El Rancho de las Golondrinas (The Ranch of the Swallows) was a paraje (official rest stop) on El Camino Real from Mexico City through Chihuahua to Old Santa Fe. Dating from the early 1700s, the property was associated with several family names; including Vega y Coca, Sandoval, Baca and others. Las Golondrinas is one of the most historic Spanish ranches in the southwest. Descendants of the original Spanish settlers still live in the fertile valley of La Cienega.
In the diaries and reports of yesteryear, "el paraje de las Golondrinas" is often mentioned. It became the last encampment before reaching Santa Fe, the end of the long journey on horseback or by carretas from far away Mexico City. Juan Bautista de Anza, Governor of New Mexico in 1778, searching for a direct route to Arizpe, Sonora, Mexico, spent the night here with a one hundred fifty-one man military expedition.
El Rancho de las Golondrinas grew out of the vision of the Curtin-Paloheimo family, who acquired the property in the early 1930s. Existing historic buildings were restored, authentic structures erected on old foundations and related buildings brought in from other New Mexican sites. Now, an 18th century placita house complete with defensive tower, a 19th century home and all of its outbuildings, a molasses mill, a threshing ground, several primitive water mills, a blacksmith shop, a wheelwright shop, a winery and vineyard depict many of the essential elements of early New Mexico. The Sierra Village portrays life as it was lived in the mountainous regions of New Mexico. A morada (Penitente meeting house), descansos , a Campo Santo and an Oratorio testify to the deep religious faith that sustained the early settlers.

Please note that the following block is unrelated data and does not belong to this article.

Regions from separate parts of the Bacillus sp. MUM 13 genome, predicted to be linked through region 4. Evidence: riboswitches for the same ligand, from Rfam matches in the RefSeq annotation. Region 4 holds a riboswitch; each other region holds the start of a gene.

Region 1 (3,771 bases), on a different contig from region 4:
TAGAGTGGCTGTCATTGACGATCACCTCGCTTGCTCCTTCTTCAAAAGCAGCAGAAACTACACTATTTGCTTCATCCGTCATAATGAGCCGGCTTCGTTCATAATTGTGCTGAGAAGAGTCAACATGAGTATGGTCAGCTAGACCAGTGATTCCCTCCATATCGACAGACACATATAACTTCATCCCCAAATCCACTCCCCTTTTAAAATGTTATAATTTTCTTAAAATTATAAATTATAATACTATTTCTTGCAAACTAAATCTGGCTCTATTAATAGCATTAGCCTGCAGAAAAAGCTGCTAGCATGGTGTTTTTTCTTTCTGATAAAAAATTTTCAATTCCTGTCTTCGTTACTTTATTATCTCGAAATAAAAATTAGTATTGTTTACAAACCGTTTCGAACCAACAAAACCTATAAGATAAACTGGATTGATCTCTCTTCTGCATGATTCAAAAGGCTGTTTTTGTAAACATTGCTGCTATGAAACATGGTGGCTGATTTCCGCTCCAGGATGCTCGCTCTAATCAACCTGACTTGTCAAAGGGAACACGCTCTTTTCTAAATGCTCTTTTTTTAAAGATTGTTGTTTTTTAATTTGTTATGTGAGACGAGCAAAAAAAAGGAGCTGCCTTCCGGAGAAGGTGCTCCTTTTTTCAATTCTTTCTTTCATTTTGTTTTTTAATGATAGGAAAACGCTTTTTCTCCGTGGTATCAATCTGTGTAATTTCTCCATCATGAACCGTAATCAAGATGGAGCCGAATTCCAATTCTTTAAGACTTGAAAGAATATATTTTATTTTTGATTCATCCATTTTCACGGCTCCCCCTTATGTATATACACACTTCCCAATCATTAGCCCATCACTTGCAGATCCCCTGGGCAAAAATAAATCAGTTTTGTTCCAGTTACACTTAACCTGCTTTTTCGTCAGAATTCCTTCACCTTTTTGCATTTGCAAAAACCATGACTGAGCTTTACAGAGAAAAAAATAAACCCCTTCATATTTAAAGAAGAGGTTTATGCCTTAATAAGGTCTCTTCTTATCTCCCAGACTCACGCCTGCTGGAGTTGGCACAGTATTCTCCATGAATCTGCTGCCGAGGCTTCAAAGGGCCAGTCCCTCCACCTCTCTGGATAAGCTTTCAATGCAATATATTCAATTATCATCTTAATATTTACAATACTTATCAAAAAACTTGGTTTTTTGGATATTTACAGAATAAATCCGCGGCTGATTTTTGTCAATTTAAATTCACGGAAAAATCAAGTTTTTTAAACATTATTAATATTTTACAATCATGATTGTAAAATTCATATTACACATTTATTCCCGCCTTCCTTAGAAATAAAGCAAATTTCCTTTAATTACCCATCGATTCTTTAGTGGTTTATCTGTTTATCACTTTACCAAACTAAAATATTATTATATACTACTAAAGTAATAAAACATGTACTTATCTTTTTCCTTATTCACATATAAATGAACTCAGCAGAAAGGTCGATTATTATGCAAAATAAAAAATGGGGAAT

Through living history, El Rancho de las Golondrinas hopes to foster understanding of, respect for and pride in the language, culture, arts and history of Spanish Colonial, Mexican and Territorial New Mexico. Particular emphasis is placed on its use as an educational facility. It welcomes teachers and students for tours, workshops, seminars and other learning experiences. The museum is now owned and operated by the El Rancho de las Golondrinas, Inc. a non-profit 501(c)(3) organization. Donations to Las Golondrinas are tax deductible to the extent allowed by the law. We are a member of the Association for Living Historical Farms and Agricultural Museums (ALHFAM).